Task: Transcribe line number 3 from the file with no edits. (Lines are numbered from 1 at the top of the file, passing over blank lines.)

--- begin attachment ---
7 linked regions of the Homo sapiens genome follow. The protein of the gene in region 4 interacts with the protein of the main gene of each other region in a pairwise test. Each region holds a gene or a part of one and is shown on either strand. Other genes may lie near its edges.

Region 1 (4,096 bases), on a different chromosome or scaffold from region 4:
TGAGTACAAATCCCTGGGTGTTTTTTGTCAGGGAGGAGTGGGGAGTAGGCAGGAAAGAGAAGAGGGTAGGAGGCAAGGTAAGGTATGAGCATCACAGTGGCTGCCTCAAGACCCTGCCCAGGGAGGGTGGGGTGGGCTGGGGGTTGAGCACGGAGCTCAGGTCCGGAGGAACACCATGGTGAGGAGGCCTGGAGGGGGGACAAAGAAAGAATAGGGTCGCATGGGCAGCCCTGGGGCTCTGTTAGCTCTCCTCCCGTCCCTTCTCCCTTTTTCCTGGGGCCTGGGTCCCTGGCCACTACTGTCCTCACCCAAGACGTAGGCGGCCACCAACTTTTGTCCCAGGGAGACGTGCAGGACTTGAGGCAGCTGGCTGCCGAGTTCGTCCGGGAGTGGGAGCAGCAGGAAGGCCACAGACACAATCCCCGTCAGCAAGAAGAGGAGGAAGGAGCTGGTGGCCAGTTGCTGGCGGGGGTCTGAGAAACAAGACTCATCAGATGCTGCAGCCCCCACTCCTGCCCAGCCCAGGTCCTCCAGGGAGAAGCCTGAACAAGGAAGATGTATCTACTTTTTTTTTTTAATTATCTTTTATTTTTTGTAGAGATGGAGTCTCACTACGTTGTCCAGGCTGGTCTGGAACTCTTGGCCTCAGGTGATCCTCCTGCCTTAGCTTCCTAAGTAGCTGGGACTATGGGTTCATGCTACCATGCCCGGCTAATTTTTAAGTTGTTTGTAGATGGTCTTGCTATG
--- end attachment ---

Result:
TGAGTACAAATCCCTGGGTGTTTTTTGTCAGGGAGGAGTGGGGAGTAGGCAGGAAAGAGAAGAGGGTAGGAGGCAAGGTAAGGTATGAGCATCACAGTGGCTGCCTCAAGACCCTGCCCAGGGAGGGTGGGGTGGGCTGGGGGTTGAGCACGGAGCTCAGGTCCGGAGGAACACCATGGTGAGGAGGCCTGGAGGGGGGACAAAGAAAGAATAGGGTCGCATGGGCAGCCCTGGGGCTCTGTTAGCTCTCCTCCCGTCCCTTCTCCCTTTTTCCTGGGGCCTGGGTCCCTGGCCACTACTGTCCTCACCCAAGACGTAGGCGGCCACCAACTTTTGTCCCAGGGAGACGTGCAGGACTTGAGGCAGCTGGCTGCCGAGTTCGTCCGGGAGTGGGAGCAGCAGGAAGGCCACAGACACAATCCCCGTCAGCAAGAAGAGGAGGAAGGAGCTGGTGGCCAGTTGCTGGCGGGGGTCTGAGAAACAAGACTCATCAGATGCTGCAGCCCCCACTCCTGCCCAGCCCAGGTCCTCCAGGGAGAAGCCTGAACAAGGAAGATGTATCTACTTTTTTTTTTTAATTATCTTTTATTTTTTGTAGAGATGGAGTCTCACTACGTTGTCCAGGCTGGTCTGGAACTCTTGGCCTCAGGTGATCCTCCTGCCTTAGCTTCCTAAGTAGCTGGGACTATGGGTTCATGCTACCATGCCCGGCTAATTTTTAAGTTGTTTGTAGATGGTCTTGCTATG